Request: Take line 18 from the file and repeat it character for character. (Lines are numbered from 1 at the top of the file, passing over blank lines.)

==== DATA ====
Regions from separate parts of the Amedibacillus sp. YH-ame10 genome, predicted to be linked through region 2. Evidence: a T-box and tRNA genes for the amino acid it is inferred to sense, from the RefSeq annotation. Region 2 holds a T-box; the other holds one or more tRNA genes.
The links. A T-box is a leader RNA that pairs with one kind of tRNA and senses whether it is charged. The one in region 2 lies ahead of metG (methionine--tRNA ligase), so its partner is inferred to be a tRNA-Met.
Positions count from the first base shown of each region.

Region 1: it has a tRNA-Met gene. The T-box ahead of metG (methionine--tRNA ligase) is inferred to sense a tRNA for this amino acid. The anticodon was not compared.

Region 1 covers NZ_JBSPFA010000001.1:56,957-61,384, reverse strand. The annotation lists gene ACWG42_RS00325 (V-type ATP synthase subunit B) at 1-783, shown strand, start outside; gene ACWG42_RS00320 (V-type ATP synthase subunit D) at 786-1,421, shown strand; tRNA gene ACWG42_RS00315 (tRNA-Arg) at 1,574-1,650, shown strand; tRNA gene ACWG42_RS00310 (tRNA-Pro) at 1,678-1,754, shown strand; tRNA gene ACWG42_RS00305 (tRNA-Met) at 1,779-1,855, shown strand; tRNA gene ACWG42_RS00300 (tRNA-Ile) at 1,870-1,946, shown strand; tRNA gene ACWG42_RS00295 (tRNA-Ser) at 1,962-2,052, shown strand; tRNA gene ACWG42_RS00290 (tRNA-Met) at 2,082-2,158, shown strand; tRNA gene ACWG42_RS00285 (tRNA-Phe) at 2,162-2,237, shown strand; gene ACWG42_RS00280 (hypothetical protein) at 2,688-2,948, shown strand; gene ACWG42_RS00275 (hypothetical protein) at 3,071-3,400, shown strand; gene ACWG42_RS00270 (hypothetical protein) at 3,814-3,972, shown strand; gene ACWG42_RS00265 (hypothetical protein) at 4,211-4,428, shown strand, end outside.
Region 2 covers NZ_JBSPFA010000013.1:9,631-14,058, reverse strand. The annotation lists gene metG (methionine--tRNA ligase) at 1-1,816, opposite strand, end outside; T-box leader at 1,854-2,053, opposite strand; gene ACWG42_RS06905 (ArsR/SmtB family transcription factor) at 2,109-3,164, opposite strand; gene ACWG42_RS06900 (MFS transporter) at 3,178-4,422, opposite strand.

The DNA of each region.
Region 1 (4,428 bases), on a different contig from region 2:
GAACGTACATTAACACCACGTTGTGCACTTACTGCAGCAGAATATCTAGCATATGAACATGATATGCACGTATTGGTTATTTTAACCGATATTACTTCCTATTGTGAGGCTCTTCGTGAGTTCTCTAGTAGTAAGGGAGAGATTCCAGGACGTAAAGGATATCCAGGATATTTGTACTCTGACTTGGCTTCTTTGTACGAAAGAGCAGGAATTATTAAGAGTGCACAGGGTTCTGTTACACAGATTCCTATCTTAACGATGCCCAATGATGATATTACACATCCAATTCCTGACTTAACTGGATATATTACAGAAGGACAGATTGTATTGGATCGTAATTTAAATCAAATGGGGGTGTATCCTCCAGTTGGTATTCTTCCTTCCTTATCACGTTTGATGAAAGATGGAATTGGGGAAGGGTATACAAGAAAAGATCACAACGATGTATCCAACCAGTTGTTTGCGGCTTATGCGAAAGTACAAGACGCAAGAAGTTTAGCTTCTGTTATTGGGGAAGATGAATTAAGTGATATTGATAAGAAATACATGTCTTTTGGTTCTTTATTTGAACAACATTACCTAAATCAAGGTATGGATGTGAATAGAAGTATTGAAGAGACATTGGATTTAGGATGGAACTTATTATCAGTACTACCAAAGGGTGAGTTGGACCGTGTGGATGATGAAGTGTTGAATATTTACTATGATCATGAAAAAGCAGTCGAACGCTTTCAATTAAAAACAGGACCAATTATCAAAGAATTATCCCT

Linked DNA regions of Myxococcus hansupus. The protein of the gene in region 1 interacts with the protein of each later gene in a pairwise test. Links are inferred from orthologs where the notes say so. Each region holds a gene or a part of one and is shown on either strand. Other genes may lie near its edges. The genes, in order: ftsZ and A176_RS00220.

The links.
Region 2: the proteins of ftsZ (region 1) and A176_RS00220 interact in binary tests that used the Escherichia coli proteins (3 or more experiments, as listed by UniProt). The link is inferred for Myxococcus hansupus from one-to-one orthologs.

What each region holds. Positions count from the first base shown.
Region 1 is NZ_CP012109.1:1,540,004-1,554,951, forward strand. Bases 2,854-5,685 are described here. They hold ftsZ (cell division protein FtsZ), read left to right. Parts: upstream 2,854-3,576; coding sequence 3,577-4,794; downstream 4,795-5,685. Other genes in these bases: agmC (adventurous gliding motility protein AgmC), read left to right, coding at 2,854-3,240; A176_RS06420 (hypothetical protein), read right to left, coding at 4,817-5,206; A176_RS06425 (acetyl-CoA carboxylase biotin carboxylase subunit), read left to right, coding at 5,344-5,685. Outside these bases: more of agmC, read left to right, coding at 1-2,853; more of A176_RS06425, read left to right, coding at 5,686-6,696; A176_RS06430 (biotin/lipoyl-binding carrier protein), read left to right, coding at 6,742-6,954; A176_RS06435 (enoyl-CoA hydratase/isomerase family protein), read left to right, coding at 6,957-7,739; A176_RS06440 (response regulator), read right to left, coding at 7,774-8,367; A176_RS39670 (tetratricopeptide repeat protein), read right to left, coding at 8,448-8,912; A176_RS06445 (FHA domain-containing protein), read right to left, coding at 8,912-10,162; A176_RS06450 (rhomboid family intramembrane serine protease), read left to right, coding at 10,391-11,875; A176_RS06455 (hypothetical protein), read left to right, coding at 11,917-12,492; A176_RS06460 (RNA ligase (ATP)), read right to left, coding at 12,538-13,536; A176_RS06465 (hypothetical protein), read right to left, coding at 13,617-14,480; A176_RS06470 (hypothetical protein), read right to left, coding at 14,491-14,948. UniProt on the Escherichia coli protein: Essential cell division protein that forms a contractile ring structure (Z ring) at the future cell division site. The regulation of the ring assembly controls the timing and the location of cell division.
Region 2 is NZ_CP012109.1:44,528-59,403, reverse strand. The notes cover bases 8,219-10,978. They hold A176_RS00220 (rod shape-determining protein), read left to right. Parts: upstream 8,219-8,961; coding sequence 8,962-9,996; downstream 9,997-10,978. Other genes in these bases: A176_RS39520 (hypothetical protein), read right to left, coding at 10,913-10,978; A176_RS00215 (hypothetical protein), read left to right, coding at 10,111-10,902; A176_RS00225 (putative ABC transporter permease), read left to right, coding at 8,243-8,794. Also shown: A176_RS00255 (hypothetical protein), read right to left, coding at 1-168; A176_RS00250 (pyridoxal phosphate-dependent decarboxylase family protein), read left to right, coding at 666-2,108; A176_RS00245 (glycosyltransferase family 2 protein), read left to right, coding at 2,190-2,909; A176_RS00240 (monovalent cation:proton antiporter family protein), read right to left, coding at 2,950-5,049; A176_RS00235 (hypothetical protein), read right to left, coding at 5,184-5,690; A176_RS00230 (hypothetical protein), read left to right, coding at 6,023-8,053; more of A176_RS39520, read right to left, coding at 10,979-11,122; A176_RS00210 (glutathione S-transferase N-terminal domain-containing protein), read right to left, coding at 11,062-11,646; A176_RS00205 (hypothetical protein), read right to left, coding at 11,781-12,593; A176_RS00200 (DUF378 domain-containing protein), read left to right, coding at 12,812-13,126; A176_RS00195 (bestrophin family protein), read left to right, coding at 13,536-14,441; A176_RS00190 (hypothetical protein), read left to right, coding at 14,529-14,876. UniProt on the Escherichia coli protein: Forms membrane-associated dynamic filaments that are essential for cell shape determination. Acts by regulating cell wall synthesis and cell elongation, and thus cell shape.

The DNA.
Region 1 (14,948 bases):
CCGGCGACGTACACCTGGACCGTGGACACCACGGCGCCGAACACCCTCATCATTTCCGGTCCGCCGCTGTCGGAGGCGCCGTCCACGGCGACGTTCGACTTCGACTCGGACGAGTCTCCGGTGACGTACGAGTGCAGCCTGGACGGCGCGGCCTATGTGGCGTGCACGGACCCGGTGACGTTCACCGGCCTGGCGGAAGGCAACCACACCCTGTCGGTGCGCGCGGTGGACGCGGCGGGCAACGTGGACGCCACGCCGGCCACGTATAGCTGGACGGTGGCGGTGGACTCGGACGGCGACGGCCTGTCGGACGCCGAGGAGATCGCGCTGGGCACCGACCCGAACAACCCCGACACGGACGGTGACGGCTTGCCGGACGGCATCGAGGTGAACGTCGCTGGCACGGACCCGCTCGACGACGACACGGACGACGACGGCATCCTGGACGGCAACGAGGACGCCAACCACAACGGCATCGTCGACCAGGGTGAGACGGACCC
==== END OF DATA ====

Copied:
CCGGCGACGTACACCTGGACCGTGGACACCACGGCGCCGAACACCCTCATCATTTCCGGTCCGCCGCTGTCGGAGGCGCCGTCCACGGCGACGTTCGACTTCGACTCGGACGAGTCTCCGGTGACGTACGAGTGCAGCCTGGACGGCGCGGCCTATGTGGCGTGCACGGACCCGGTGACGTTCACCGGCCTGGCGGAAGGCAACCACACCCTGTCGGTGCGCGCGGTGGACGCGGCGGGCAACGTGGACGCCACGCCGGCCACGTATAGCTGGACGGTGGCGGTGGACTCGGACGGCGACGGCCTGTCGGACGCCGAGGAGATCGCGCTGGGCACCGACCCGAACAACCCCGACACGGACGGTGACGGCTTGCCGGACGGCATCGAGGTGAACGTCGCTGGCACGGACCCGCTCGACGACGACACGGACGACGACGGCATCCTGGACGGCAACGAGGACGCCAACCACAACGGCATCGTCGACCAGGGTGAGACGGACCC